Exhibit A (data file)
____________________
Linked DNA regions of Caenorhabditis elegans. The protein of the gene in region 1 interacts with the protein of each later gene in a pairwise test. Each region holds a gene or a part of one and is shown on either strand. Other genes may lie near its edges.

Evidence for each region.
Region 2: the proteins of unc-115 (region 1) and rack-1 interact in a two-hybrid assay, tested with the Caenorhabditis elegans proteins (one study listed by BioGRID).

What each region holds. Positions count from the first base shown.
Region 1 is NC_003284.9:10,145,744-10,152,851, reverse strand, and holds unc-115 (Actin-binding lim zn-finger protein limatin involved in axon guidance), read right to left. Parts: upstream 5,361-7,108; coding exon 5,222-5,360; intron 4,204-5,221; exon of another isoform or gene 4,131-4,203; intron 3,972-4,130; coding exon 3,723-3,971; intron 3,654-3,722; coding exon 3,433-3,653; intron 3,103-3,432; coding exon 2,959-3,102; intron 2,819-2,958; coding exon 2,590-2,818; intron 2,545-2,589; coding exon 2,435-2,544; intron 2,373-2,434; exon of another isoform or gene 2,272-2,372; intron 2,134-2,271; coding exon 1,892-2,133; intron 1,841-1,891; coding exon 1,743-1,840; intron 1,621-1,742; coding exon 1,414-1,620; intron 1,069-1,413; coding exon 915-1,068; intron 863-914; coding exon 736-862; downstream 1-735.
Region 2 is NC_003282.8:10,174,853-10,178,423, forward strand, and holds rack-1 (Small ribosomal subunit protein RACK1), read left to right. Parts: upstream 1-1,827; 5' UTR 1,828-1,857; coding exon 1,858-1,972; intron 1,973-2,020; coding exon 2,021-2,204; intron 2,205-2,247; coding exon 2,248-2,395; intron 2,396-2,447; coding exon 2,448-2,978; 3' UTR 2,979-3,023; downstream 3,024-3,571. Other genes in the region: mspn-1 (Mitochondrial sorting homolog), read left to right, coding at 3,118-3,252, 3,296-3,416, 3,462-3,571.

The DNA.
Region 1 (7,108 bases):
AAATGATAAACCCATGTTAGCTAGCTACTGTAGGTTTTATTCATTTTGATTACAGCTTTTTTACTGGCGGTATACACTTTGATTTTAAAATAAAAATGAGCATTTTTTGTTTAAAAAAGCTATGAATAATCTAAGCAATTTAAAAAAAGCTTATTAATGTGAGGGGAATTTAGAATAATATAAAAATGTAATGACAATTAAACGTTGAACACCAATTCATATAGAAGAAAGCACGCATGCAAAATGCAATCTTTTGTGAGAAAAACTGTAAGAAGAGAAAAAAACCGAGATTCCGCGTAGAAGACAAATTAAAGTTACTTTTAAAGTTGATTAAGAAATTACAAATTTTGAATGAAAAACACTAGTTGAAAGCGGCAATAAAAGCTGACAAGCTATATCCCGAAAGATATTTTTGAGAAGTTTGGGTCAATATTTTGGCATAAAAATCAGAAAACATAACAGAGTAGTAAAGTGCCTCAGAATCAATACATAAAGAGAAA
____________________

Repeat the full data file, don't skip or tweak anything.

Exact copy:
Linked DNA regions of Caenorhabditis elegans. The protein of the gene in region 1 interacts with the protein of each later gene in a pairwise test. Each region holds a gene or a part of one and is shown on either strand. Other genes may lie near its edges.

Evidence for each region.
Region 2: the proteins of unc-115 (region 1) and rack-1 interact in a two-hybrid assay, tested with the Caenorhabditis elegans proteins (one study listed by BioGRID).

What each region holds. Positions count from the first base shown.
Region 1 is NC_003284.9:10,145,744-10,152,851, reverse strand, and holds unc-115 (Actin-binding lim zn-finger protein limatin involved in axon guidance), read right to left. Parts: upstream 5,361-7,108; coding exon 5,222-5,360; intron 4,204-5,221; exon of another isoform or gene 4,131-4,203; intron 3,972-4,130; coding exon 3,723-3,971; intron 3,654-3,722; coding exon 3,433-3,653; intron 3,103-3,432; coding exon 2,959-3,102; intron 2,819-2,958; coding exon 2,590-2,818; intron 2,545-2,589; coding exon 2,435-2,544; intron 2,373-2,434; exon of another isoform or gene 2,272-2,372; intron 2,134-2,271; coding exon 1,892-2,133; intron 1,841-1,891; coding exon 1,743-1,840; intron 1,621-1,742; coding exon 1,414-1,620; intron 1,069-1,413; coding exon 915-1,068; intron 863-914; coding exon 736-862; downstream 1-735.
Region 2 is NC_003282.8:10,174,853-10,178,423, forward strand, and holds rack-1 (Small ribosomal subunit protein RACK1), read left to right. Parts: upstream 1-1,827; 5' UTR 1,828-1,857; coding exon 1,858-1,972; intron 1,973-2,020; coding exon 2,021-2,204; intron 2,205-2,247; coding exon 2,248-2,395; intron 2,396-2,447; coding exon 2,448-2,978; 3' UTR 2,979-3,023; downstream 3,024-3,571. Other genes in the region: mspn-1 (Mitochondrial sorting homolog), read left to right, coding at 3,118-3,252, 3,296-3,416, 3,462-3,571.

The DNA.
Region 1 (7,108 bases):
AAATGATAAACCCATGTTAGCTAGCTACTGTAGGTTTTATTCATTTTGATTACAGCTTTTTTACTGGCGGTATACACTTTGATTTTAAAATAAAAATGAGCATTTTTTGTTTAAAAAAGCTATGAATAATCTAAGCAATTTAAAAAAAGCTTATTAATGTGAGGGGAATTTAGAATAATATAAAAATGTAATGACAATTAAACGTTGAACACCAATTCATATAGAAGAAAGCACGCATGCAAAATGCAATCTTTTGTGAGAAAAACTGTAAGAAGAGAAAAAAACCGAGATTCCGCGTAGAAGACAAATTAAAGTTACTTTTAAAGTTGATTAAGAAATTACAAATTTTGAATGAAAAACACTAGTTGAAAGCGGCAATAAAAGCTGACAAGCTATATCCCGAAAGATATTTTTGAGAAGTTTGGGTCAATATTTTGGCATAAAAATCAGAAAACATAACAGAGTAGTAAAGTGCCTCAGAATCAATACATAAAGAGAAA